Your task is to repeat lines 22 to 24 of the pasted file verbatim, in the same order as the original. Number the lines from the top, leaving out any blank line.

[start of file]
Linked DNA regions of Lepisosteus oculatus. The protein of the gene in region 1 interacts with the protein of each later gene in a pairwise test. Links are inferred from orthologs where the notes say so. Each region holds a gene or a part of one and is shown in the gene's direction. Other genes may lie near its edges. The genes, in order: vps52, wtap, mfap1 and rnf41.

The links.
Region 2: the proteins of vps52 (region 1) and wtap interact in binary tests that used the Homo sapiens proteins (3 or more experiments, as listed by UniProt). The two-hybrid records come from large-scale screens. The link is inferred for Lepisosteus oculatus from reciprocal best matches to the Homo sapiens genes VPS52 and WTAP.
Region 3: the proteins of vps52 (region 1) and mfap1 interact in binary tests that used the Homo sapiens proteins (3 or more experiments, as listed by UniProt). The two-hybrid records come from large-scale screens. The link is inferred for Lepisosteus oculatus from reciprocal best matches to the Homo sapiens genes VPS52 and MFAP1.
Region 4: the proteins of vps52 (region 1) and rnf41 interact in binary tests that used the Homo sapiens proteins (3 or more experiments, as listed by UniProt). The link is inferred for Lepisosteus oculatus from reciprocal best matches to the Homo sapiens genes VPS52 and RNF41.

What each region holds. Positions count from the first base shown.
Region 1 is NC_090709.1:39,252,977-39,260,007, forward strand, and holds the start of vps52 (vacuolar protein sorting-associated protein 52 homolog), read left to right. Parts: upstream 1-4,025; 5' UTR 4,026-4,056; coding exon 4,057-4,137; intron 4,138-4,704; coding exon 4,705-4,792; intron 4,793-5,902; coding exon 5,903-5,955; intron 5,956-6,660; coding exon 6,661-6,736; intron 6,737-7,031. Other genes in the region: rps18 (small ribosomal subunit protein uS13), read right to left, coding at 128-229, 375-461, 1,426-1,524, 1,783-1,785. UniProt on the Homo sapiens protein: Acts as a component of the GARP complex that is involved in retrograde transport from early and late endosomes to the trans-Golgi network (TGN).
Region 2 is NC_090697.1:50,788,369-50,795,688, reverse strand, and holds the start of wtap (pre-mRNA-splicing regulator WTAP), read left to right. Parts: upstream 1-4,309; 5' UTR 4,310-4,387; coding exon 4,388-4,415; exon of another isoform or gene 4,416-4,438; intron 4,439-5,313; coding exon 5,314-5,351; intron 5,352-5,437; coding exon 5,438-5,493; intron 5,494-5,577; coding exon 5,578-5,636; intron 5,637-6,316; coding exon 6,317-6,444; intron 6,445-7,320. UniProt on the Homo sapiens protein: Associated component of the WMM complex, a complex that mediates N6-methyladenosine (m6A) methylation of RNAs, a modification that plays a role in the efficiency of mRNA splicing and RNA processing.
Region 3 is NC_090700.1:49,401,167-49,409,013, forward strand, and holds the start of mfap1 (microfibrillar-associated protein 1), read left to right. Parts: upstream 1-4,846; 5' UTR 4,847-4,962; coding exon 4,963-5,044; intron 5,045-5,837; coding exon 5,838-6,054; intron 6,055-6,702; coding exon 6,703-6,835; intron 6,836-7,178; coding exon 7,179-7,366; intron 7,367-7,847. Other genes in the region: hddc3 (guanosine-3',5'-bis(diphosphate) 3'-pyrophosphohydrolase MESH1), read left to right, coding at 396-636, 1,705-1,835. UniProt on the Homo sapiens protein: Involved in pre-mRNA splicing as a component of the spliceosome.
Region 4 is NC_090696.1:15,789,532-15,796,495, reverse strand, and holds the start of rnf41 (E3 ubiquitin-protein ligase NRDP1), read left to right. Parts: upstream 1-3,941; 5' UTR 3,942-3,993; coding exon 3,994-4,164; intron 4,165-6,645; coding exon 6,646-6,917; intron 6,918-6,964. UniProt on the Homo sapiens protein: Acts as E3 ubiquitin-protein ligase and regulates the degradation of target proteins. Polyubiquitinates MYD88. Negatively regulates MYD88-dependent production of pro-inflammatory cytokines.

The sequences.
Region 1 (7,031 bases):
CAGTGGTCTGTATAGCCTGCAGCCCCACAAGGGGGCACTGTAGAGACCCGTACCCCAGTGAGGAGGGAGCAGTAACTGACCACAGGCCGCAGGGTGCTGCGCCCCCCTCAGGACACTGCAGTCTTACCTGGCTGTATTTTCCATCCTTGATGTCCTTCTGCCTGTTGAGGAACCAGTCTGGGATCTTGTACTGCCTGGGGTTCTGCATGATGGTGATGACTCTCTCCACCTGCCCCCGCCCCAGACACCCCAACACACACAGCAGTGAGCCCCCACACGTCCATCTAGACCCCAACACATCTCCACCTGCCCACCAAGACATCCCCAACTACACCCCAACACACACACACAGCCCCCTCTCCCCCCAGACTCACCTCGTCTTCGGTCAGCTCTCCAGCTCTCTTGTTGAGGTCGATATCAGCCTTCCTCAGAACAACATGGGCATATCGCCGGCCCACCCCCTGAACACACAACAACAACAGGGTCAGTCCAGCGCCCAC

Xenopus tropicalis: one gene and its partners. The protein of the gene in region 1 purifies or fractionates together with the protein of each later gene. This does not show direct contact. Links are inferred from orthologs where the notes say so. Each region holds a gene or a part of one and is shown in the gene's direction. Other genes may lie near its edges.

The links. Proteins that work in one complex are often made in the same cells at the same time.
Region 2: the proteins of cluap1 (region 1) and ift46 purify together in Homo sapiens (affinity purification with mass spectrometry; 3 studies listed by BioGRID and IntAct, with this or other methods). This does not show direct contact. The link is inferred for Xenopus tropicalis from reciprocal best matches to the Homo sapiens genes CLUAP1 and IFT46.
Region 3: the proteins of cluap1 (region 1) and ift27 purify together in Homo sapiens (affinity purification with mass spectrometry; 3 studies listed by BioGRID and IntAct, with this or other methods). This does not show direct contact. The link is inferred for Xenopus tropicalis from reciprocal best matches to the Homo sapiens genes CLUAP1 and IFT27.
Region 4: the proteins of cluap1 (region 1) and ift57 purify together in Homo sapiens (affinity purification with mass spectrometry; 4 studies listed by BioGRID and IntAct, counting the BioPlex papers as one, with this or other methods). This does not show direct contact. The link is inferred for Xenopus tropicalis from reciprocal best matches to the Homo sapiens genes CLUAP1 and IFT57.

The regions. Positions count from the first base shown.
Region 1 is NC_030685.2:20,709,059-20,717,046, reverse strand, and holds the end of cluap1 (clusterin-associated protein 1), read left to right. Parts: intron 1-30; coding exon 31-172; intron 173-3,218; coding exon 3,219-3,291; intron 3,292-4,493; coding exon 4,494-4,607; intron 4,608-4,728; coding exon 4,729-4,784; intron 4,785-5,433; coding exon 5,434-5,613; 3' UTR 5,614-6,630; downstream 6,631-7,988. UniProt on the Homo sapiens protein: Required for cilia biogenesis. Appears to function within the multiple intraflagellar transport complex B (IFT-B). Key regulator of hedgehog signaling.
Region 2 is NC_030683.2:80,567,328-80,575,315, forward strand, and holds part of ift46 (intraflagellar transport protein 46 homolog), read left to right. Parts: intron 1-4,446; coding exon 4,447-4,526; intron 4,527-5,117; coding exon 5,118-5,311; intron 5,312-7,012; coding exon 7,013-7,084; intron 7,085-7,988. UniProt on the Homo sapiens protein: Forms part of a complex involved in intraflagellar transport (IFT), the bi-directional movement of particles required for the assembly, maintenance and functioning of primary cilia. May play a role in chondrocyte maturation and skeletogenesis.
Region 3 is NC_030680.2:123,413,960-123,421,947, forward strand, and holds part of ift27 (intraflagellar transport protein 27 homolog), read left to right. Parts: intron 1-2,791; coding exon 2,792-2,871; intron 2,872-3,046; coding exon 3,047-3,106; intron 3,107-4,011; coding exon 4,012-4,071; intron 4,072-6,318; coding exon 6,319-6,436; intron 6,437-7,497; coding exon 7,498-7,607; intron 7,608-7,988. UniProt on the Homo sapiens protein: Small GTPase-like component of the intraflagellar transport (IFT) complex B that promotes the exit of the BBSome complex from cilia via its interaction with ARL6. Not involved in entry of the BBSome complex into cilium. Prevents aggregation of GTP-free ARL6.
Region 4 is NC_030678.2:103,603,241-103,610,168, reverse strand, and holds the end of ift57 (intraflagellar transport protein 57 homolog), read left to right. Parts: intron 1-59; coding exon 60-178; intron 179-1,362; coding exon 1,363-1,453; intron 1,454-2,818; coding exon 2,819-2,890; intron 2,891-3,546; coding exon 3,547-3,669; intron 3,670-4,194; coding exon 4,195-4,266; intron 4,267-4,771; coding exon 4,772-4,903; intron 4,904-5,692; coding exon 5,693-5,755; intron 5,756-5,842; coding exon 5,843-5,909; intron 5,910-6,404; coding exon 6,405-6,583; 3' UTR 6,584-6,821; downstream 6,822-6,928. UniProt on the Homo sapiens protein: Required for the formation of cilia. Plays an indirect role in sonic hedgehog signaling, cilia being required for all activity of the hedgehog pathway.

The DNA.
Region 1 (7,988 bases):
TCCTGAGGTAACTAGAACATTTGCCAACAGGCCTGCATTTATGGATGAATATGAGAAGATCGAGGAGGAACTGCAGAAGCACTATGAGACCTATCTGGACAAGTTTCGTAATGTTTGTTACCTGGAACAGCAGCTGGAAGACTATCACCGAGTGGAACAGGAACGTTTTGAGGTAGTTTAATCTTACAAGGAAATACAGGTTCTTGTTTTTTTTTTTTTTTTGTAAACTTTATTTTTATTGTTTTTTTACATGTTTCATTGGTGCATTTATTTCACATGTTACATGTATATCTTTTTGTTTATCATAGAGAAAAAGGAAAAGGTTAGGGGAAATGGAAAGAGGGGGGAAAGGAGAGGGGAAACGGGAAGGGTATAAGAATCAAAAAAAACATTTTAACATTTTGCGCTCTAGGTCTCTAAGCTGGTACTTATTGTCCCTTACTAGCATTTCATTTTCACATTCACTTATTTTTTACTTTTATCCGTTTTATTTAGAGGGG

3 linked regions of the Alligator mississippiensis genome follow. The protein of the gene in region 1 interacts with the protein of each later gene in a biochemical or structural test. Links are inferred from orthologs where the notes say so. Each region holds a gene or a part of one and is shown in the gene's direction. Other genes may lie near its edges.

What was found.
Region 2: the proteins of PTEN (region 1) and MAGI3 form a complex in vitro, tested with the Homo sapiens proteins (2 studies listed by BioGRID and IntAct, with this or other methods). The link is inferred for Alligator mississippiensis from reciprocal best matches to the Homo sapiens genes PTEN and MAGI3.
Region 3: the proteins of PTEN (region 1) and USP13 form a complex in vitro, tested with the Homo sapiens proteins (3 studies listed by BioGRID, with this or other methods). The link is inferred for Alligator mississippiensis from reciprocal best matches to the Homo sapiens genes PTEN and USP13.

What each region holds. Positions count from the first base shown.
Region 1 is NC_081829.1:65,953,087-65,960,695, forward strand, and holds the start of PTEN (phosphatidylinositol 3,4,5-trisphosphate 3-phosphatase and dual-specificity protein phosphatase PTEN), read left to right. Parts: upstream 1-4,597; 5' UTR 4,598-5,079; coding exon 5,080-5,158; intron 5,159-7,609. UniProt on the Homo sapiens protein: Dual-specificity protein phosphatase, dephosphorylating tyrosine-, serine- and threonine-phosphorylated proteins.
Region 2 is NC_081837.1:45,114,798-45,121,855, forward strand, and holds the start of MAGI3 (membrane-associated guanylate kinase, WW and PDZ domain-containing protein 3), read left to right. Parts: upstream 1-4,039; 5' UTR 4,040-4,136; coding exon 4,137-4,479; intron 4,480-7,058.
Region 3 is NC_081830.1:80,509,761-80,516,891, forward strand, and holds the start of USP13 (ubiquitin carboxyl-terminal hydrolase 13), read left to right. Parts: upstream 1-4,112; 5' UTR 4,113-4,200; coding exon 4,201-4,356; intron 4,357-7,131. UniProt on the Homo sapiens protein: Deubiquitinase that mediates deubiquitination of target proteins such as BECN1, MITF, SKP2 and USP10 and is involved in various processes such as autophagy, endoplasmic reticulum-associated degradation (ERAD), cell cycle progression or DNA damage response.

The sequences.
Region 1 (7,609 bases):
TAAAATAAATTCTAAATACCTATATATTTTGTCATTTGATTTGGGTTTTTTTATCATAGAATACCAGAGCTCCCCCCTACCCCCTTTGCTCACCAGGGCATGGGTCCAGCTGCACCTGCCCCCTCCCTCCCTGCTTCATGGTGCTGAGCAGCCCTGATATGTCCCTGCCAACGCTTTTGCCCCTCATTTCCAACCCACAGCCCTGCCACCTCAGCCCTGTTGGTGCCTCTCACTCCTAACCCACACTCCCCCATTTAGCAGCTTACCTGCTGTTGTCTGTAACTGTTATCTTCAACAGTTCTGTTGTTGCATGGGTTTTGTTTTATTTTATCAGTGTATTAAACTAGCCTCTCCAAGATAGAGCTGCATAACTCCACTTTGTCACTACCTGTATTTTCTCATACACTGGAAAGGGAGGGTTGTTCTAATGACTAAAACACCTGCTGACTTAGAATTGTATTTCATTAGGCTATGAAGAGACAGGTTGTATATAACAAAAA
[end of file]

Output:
Region 3 is NC_030680.2:123,413,960-123,421,947, forward strand, and holds part of ift27 (intraflagellar transport protein 27 homolog), read left to right. Parts: intron 1-2,791; coding exon 2,792-2,871; intron 2,872-3,046; coding exon 3,047-3,106; intron 3,107-4,011; coding exon 4,012-4,071; intron 4,072-6,318; coding exon 6,319-6,436; intron 6,437-7,497; coding exon 7,498-7,607; intron 7,608-7,988. UniProt on the Homo sapiens protein: Small GTPase-like component of the intraflagellar transport (IFT) complex B that promotes the exit of the BBSome complex from cilia via its interaction with ARL6. Not involved in entry of the BBSome complex into cilium. Prevents aggregation of GTP-free ARL6.
Region 4 is NC_030678.2:103,603,241-103,610,168, reverse strand, and holds the end of ift57 (intraflagellar transport protein 57 homolog), read left to right. Parts: intron 1-59; coding exon 60-178; intron 179-1,362; coding exon 1,363-1,453; intron 1,454-2,818; coding exon 2,819-2,890; intron 2,891-3,546; coding exon 3,547-3,669; intron 3,670-4,194; coding exon 4,195-4,266; intron 4,267-4,771; coding exon 4,772-4,903; intron 4,904-5,692; coding exon 5,693-5,755; intron 5,756-5,842; coding exon 5,843-5,909; intron 5,910-6,404; coding exon 6,405-6,583; 3' UTR 6,584-6,821; downstream 6,822-6,928. UniProt on the Homo sapiens protein: Required for the formation of cilia. Plays an indirect role in sonic hedgehog signaling, cilia being required for all activity of the hedgehog pathway.

The DNA.